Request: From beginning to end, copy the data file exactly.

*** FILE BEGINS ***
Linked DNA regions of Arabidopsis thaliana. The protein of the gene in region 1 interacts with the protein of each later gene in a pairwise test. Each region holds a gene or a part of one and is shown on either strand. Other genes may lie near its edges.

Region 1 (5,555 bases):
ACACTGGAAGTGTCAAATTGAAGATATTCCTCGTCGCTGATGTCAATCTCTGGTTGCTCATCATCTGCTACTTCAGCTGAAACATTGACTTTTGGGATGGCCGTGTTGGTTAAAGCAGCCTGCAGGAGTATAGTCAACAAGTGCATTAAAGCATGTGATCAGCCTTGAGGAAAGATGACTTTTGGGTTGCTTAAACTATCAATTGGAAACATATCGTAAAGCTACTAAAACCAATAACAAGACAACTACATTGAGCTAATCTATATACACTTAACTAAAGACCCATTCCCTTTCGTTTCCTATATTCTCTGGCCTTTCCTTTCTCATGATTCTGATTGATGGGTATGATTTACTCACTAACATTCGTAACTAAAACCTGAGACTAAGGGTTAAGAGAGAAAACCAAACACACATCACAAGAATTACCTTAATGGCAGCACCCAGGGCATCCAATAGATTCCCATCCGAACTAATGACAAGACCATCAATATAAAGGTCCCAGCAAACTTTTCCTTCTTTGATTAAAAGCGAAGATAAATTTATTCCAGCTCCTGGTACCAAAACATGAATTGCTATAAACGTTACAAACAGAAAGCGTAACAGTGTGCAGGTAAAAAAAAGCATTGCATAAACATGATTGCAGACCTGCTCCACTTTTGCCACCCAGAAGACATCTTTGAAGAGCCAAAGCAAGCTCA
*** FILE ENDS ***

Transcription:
Linked DNA regions of Arabidopsis thaliana. The protein of the gene in region 1 interacts with the protein of each later gene in a pairwise test. Each region holds a gene or a part of one and is shown on either strand. Other genes may lie near its edges.

Region 1 (5,555 bases):
ACACTGGAAGTGTCAAATTGAAGATATTCCTCGTCGCTGATGTCAATCTCTGGTTGCTCATCATCTGCTACTTCAGCTGAAACATTGACTTTTGGGATGGCCGTGTTGGTTAAAGCAGCCTGCAGGAGTATAGTCAACAAGTGCATTAAAGCATGTGATCAGCCTTGAGGAAAGATGACTTTTGGGTTGCTTAAACTATCAATTGGAAACATATCGTAAAGCTACTAAAACCAATAACAAGACAACTACATTGAGCTAATCTATATACACTTAACTAAAGACCCATTCCCTTTCGTTTCCTATATTCTCTGGCCTTTCCTTTCTCATGATTCTGATTGATGGGTATGATTTACTCACTAACATTCGTAACTAAAACCTGAGACTAAGGGTTAAGAGAGAAAACCAAACACACATCACAAGAATTACCTTAATGGCAGCACCCAGGGCATCCAATAGATTCCCATCCGAACTAATGACAAGACCATCAATATAAAGGTCCCAGCAAACTTTTCCTTCTTTGATTAAAAGCGAAGATAAATTTATTCCAGCTCCTGGTACCAAAACATGAATTGCTATAAACGTTACAAACAGAAAGCGTAACAGTGTGCAGGTAAAAAAAAGCATTGCATAAACATGATTGCAGACCTGCTCCACTTTTGCCACCCAGAAGACATCTTTGAAGAGCCAAAGCAAGCTCA